One of the most repulsively compelling of the new vlogs isn’t even a new vlog, but the reincarnation of an old one. Mark Ari, nitty AC (a redundancy, I realize) reg, his bankroll later kissed by the soft games of Florida, is now an itinerant low-level poker pro here on the West Coast, one of the only promised lands of poker still extant. Ari formerly gave us ABC poker advice via Youtube, making him a bit of a forerunner to the current bumper crop of video diarists. However, life has transformed him and given him a far more personal purpose: the public scourging of those he resents.
Ugliness is an interesting thing to ponder, not just for its own sake, but for its relationship with those who condemn it. The same people who are, curiously, overly insistent that everyone have a voice are the same people who call for censorship – just look at Twitter and the code golgothas’ impossible positions on speech. However, those who have something unbanal to say are often the most disliked. Ari, messy, illogical, wounded, has one of those compelling voices. It’s not real pretty but it is pretty real.
The vlog’s self-inflicted one-shot shooting style doesn’t need to be commented on in itself. However, its relationship to his message is pure medium – a nice if easy touch. Admittedly, Ari talks so much and covers so much territory it might be unfair to characterize him completely in a short review – I’ll stick with his big theme. Much of his camera time is spent railing against vloggers who he feels are misrepresenting themselves, a one man “anti-vlogging movement,” as he puts it. (Of course, the moving image lends itself to misrepresentation – I just can’t settle for Gould’s prescription here.) The raving doesn’t need editing or want it, even though the kind of person who goes for this style doesn’t really get to take effective shots at Andrew Neeme, matinee star vlogger. The incredible work Neeme puts into his productions goes mostly uncommented upon by Mark, which seems unfair until you realize what it is Mark truly cares about – the misery of low-stakes poker. Not Neeme’s bag.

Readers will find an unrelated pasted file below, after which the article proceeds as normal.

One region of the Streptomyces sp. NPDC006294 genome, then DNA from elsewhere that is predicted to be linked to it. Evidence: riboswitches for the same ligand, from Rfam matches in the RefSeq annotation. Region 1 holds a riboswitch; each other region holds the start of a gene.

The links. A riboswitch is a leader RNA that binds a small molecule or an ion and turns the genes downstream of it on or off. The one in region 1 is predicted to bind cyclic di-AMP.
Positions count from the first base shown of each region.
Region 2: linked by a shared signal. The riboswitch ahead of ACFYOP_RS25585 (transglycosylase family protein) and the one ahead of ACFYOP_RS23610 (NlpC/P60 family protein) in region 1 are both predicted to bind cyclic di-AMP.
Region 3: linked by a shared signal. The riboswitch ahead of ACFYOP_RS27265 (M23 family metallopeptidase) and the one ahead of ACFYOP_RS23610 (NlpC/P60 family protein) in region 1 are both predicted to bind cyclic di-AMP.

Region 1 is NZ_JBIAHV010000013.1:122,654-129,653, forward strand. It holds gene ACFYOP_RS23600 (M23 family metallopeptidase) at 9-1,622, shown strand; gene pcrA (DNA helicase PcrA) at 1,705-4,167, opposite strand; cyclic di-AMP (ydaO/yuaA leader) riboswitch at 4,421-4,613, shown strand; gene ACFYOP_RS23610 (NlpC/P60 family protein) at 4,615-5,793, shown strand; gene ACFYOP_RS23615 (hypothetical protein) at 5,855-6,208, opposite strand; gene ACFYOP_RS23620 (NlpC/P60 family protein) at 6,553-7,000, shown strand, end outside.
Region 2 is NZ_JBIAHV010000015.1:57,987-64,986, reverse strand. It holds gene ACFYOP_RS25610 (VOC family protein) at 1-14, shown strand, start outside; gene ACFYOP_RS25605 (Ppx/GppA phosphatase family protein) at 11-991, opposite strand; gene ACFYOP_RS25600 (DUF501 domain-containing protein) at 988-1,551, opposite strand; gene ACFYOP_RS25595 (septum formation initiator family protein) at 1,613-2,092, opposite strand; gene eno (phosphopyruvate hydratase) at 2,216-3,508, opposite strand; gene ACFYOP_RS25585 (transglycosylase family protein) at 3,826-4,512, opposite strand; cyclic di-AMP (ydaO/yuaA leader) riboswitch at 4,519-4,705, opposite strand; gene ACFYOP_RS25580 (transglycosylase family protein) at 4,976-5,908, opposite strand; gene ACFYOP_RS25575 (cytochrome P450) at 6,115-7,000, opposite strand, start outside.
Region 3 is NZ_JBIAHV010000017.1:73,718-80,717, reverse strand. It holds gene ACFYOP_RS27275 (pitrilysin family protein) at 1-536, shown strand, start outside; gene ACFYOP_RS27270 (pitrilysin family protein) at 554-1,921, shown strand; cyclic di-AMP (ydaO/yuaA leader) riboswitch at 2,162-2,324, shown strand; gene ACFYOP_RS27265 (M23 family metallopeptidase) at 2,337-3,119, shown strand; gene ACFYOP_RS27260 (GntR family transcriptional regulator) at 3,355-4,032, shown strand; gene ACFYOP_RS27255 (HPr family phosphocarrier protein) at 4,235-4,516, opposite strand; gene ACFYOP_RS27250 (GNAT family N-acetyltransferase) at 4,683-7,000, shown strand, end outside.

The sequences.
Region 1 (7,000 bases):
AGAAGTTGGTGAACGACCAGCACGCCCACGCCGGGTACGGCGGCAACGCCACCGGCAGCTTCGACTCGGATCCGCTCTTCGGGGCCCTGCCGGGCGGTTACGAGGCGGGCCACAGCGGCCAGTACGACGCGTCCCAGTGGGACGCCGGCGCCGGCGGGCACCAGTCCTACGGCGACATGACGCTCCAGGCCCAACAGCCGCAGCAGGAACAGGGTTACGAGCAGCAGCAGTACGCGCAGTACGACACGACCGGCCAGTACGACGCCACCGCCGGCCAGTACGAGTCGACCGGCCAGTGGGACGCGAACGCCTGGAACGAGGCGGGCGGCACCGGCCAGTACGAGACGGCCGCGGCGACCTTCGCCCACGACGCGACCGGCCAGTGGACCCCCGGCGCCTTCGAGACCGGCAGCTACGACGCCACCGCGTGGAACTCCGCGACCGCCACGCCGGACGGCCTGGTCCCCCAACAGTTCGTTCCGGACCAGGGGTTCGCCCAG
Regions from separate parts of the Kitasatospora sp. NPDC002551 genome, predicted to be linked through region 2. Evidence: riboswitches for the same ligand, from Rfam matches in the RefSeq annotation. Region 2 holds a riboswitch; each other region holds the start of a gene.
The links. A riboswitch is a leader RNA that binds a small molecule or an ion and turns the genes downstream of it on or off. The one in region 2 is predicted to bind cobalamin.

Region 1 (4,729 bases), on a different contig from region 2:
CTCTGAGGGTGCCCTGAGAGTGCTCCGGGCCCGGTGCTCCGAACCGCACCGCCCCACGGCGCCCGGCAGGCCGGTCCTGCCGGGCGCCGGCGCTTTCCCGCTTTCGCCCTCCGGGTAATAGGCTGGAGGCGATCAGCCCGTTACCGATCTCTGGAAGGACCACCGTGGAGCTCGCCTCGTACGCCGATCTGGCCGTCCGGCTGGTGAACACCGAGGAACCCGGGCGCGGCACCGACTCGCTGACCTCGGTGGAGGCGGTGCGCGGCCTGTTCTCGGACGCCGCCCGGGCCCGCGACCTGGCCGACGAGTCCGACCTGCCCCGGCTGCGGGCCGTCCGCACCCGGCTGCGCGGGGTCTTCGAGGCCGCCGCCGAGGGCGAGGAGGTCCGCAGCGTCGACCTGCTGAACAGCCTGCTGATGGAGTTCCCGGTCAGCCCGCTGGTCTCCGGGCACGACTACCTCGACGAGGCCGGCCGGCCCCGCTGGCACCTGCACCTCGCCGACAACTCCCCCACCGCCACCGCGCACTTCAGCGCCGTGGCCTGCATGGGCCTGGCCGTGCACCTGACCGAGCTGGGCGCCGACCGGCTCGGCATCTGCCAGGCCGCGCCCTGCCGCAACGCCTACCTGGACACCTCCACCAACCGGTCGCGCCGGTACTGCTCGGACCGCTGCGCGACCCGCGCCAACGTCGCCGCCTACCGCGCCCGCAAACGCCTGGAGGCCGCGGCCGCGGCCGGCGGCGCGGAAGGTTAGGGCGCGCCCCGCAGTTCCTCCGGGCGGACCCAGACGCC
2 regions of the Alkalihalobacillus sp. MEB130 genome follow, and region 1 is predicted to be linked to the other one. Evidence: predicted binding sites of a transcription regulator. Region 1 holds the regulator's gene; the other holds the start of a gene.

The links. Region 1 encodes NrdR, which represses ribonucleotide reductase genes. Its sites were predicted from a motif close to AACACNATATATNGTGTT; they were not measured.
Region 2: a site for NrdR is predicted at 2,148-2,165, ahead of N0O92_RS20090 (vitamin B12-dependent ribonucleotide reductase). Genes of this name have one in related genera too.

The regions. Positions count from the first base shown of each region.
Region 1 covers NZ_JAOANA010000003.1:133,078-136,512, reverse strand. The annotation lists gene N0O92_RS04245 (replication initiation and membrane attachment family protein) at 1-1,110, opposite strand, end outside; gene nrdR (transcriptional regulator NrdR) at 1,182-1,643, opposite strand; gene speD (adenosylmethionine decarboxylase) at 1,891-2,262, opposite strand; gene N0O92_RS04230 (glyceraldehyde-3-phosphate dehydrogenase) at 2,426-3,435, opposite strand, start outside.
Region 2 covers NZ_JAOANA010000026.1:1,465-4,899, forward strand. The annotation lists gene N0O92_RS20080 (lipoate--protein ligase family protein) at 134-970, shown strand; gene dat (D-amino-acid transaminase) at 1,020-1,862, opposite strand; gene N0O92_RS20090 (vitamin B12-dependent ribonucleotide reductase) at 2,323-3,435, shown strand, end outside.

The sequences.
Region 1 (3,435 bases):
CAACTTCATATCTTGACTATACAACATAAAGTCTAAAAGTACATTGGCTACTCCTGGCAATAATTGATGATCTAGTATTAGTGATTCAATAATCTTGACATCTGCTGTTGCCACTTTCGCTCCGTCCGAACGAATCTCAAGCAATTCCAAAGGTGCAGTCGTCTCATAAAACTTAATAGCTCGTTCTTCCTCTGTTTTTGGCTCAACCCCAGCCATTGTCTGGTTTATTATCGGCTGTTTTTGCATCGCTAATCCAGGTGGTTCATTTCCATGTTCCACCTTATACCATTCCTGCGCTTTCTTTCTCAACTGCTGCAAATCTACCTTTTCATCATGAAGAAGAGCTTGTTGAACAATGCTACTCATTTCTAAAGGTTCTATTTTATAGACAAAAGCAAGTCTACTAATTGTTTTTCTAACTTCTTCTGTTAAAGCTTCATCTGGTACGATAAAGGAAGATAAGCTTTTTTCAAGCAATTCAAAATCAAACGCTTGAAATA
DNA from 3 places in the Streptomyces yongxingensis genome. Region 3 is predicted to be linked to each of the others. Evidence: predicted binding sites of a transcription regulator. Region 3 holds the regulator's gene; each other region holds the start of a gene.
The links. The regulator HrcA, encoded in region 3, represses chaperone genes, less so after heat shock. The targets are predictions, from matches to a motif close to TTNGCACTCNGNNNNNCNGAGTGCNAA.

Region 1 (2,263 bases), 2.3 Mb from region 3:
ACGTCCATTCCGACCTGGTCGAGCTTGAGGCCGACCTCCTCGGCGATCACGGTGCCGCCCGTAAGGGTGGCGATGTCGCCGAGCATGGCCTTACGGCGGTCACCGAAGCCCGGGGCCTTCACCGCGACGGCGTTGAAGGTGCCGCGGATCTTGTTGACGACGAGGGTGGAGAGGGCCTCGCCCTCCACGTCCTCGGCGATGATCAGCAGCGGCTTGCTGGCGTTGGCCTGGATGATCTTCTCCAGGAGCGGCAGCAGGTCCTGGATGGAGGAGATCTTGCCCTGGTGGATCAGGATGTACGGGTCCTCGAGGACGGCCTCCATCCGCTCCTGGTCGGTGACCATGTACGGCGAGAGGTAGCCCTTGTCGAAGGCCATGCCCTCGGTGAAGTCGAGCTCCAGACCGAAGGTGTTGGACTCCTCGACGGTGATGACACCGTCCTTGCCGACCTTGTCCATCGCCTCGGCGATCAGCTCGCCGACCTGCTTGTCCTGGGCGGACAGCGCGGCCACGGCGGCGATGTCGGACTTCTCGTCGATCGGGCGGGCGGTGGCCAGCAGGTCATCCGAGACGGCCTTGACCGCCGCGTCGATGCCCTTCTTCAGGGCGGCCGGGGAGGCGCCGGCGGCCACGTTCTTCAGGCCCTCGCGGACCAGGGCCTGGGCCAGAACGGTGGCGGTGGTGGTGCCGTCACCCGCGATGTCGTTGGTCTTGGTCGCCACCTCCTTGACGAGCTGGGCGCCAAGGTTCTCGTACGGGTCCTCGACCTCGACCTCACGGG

However, Ari is no outlier in spirit. The vast majority of players suffer in the game, agonizing over decisions and consequences of those decisions. Players will bring tremendous emotional heat to what amounts to entry-level games, fire and brimstone to forum conversations, and spend ever more time and treasure trying to conquer our glorified parlor amusement. Mark speaks in their voice. He cares about how you play jacks. He knows you just gotta fold. Everything is polarization for a.m. radio Mark – “they have it or they don’t.” Mark is a poker populist – and we all know how and how much that is loved these days.
Mark cares a great deal about his strategy: fair enough- it’s confusing to go about life assuming you are wrong, I suppose. He tackles Neeme, Owen, Cordeiro and probably others (I can only watch so much), and some of his criticism is just. Serious players already know Neeme is not a strong player, but are generally not under Mark’s delusion that it matters. Neeme is a vlogger, and does it better than anyone. He is entertainment. Telling us the jester shouldn’t take up the throne isn’t much of a revelation, but maybe these days, even the basics aren’t basic.
That’s not good enough for the raging populist, who calls out their play, and ultimately ends up challenging everyone to heads-up. Yes, really. The wheels are coming off, albeit in an interesting and productive way. First of all, Mark is no poker theorist, which he revealed first through his comments, but more of a live poker realist. The ten-handed hell of the East Coast games has clearly whipped him into a reg but it’s just that – a reg’s game. He does have some ideas about purpose, which is a very important path for the novice or losing reg to explore.